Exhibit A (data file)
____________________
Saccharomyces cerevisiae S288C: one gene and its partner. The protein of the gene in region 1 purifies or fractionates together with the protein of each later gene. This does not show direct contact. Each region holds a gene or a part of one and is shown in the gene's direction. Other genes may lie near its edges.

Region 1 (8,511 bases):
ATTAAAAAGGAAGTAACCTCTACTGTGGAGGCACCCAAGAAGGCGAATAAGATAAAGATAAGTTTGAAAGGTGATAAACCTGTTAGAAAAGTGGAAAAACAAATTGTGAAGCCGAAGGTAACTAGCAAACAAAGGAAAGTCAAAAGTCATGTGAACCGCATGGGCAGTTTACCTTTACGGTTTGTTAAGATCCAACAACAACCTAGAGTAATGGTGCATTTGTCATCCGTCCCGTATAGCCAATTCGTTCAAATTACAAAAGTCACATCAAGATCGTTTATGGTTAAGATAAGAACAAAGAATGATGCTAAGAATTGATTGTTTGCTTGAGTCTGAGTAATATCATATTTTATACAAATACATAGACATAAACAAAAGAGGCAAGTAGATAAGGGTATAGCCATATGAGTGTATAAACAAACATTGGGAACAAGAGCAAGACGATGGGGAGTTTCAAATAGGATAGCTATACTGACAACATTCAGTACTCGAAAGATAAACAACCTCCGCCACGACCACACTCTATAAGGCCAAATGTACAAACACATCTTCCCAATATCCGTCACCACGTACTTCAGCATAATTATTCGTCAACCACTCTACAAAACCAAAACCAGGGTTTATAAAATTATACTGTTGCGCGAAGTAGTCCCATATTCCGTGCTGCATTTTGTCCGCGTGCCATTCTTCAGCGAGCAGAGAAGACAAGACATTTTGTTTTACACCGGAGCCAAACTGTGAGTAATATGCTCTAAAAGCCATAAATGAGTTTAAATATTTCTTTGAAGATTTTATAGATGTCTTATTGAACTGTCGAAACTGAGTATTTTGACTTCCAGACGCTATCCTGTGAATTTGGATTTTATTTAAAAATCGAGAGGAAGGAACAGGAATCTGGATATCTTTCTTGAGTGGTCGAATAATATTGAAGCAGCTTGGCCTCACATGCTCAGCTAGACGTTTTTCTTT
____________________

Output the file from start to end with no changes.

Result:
Saccharomyces cerevisiae S288C: one gene and its partner. The protein of the gene in region 1 purifies or fractionates together with the protein of each later gene. This does not show direct contact. Each region holds a gene or a part of one and is shown in the gene's direction. Other genes may lie near its edges.

Region 1 (8,511 bases):
ATTAAAAAGGAAGTAACCTCTACTGTGGAGGCACCCAAGAAGGCGAATAAGATAAAGATAAGTTTGAAAGGTGATAAACCTGTTAGAAAAGTGGAAAAACAAATTGTGAAGCCGAAGGTAACTAGCAAACAAAGGAAAGTCAAAAGTCATGTGAACCGCATGGGCAGTTTACCTTTACGGTTTGTTAAGATCCAACAACAACCTAGAGTAATGGTGCATTTGTCATCCGTCCCGTATAGCCAATTCGTTCAAATTACAAAAGTCACATCAAGATCGTTTATGGTTAAGATAAGAACAAAGAATGATGCTAAGAATTGATTGTTTGCTTGAGTCTGAGTAATATCATATTTTATACAAATACATAGACATAAACAAAAGAGGCAAGTAGATAAGGGTATAGCCATATGAGTGTATAAACAAACATTGGGAACAAGAGCAAGACGATGGGGAGTTTCAAATAGGATAGCTATACTGACAACATTCAGTACTCGAAAGATAAACAACCTCCGCCACGACCACACTCTATAAGGCCAAATGTACAAACACATCTTCCCAATATCCGTCACCACGTACTTCAGCATAATTATTCGTCAACCACTCTACAAAACCAAAACCAGGGTTTATAAAATTATACTGTTGCGCGAAGTAGTCCCATATTCCGTGCTGCATTTTGTCCGCGTGCCATTCTTCAGCGAGCAGAGAAGACAAGACATTTTGTTTTACACCGGAGCCAAACTGTGAGTAATATGCTCTAAAAGCCATAAATGAGTTTAAATATTTCTTTGAAGATTTTATAGATGTCTTATTGAACTGTCGAAACTGAGTATTTTGACTTCCAGACGCTATCCTGTGAATTTGGATTTTATTTAAAAATCGAGAGGAAGGAACAGGAATCTGGATATCTTTCTTGAGTGGTCGAATAATATTGAAGCAGCTTGGCCTCACATGCTCAGCTAGACGTTTTTCTTT